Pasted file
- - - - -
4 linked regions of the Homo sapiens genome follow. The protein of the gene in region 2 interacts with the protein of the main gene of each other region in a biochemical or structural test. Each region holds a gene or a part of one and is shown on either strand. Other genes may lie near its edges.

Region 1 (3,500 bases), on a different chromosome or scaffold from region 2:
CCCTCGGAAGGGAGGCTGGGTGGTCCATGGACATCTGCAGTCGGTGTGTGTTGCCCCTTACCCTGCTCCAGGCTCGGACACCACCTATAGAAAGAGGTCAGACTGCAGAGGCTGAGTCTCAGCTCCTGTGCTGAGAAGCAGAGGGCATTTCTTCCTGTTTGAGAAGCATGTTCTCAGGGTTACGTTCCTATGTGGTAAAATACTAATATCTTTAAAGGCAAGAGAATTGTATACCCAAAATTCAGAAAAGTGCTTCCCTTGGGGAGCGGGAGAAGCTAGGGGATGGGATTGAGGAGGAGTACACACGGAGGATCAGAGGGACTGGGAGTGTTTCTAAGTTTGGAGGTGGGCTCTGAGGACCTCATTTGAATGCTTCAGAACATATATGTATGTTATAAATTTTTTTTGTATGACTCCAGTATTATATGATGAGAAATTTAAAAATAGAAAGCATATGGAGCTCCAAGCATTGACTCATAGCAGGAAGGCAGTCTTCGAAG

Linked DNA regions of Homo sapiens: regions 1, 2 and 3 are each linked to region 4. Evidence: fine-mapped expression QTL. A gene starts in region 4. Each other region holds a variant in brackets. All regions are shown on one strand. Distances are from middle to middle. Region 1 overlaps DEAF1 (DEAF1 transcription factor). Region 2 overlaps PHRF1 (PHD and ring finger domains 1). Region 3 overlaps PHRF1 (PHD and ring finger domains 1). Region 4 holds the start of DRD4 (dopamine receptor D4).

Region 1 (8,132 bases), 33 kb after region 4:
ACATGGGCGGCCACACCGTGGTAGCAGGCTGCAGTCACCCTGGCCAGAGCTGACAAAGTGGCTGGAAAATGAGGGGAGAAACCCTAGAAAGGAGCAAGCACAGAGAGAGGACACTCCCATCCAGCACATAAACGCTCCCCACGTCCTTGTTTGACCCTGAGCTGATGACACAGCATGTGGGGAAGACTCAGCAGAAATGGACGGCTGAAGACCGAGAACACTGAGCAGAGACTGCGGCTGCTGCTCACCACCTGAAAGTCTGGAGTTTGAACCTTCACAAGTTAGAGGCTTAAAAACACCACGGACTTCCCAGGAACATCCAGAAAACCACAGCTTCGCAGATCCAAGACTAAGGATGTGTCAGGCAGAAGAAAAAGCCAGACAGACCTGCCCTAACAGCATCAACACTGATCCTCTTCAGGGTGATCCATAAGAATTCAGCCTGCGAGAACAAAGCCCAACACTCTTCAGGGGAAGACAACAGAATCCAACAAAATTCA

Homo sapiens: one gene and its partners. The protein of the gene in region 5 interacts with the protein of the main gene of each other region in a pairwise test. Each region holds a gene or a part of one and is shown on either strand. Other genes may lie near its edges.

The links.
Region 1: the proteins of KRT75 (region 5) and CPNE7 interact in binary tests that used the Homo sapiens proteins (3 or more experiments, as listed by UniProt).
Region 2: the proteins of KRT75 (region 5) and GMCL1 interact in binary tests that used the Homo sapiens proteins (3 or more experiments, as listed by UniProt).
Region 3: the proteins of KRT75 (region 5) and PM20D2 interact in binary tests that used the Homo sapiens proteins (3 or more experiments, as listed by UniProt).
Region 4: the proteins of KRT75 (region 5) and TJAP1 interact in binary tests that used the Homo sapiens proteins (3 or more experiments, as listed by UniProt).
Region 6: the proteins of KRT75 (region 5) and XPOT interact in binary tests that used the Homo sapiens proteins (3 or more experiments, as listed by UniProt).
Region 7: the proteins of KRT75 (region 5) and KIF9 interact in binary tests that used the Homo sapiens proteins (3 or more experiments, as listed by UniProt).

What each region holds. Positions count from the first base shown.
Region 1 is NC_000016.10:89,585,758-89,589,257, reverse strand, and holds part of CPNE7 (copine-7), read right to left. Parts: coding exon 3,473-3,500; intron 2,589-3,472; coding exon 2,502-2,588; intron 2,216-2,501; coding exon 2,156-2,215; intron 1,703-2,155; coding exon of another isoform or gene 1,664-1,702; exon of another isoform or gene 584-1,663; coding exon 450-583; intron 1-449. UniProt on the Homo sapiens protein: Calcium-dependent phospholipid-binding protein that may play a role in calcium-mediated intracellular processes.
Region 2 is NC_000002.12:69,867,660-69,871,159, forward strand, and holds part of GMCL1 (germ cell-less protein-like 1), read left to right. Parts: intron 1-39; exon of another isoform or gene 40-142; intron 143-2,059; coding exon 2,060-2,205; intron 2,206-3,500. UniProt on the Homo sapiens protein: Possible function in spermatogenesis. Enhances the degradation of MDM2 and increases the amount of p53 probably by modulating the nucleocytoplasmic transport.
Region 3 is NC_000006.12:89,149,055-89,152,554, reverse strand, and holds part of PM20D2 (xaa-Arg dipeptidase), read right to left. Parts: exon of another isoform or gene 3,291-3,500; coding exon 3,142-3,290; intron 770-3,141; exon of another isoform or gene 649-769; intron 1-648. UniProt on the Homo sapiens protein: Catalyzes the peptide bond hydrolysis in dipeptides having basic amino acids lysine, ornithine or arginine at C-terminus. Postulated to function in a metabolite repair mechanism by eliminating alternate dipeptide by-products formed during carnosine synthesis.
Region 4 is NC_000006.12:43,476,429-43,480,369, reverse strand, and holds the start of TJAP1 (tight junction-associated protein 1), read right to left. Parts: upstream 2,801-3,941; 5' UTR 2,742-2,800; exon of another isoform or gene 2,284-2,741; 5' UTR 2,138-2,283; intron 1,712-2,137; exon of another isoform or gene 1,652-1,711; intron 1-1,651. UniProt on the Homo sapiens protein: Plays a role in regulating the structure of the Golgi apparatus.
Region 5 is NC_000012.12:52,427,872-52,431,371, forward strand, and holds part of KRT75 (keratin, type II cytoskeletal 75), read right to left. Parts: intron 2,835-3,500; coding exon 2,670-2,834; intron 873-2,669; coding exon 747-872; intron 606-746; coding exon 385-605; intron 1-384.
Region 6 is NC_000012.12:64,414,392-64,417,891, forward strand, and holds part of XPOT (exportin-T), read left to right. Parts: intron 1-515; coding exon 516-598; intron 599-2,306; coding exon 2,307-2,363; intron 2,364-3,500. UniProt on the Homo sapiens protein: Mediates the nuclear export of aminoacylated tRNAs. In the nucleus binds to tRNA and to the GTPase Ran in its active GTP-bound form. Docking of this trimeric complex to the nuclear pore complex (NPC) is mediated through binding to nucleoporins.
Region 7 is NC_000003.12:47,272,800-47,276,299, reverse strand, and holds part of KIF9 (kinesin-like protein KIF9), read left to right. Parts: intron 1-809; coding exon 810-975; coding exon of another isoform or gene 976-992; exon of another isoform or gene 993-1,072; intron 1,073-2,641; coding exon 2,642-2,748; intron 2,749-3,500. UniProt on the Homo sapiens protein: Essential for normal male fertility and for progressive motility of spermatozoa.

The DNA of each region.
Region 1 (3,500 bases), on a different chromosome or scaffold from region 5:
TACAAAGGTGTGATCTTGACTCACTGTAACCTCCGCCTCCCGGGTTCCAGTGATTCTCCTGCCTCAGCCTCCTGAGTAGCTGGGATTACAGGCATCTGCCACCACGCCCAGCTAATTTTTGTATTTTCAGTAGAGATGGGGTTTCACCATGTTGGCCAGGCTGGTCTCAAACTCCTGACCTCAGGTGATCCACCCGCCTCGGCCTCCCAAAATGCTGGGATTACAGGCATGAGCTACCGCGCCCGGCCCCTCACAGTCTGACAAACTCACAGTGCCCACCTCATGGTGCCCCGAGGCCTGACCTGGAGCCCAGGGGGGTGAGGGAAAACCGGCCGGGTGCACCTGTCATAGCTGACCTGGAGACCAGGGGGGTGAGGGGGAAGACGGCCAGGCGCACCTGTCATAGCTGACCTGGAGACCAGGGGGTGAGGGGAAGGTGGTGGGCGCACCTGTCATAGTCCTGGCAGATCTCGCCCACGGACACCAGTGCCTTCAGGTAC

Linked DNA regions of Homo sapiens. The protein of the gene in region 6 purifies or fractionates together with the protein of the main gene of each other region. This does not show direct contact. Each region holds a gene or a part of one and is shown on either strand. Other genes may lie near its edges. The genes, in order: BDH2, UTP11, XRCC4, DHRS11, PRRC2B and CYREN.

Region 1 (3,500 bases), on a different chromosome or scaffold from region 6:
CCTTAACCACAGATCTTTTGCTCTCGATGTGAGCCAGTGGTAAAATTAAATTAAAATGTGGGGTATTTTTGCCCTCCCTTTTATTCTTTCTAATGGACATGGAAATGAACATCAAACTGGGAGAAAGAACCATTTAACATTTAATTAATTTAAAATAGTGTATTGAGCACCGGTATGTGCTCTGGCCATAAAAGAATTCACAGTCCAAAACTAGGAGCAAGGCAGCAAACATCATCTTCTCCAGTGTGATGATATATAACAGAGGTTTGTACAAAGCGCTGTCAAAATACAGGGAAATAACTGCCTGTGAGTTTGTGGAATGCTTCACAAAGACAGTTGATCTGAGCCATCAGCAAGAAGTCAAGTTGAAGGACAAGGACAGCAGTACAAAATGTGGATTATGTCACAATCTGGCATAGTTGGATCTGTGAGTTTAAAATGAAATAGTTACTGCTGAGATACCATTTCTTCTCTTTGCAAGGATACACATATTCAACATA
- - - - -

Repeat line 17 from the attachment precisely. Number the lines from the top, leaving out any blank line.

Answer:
Region 2 is NC_000002.12:69,867,660-69,871,159, forward strand, and holds part of GMCL1 (germ cell-less protein-like 1), read left to right. Parts: intron 1-39; exon of another isoform or gene 40-142; intron 143-2,059; coding exon 2,060-2,205; intron 2,206-3,500. UniProt on the Homo sapiens protein: Possible function in spermatogenesis. Enhances the degradation of MDM2 and increases the amount of p53 probably by modulating the nucleocytoplasmic transport.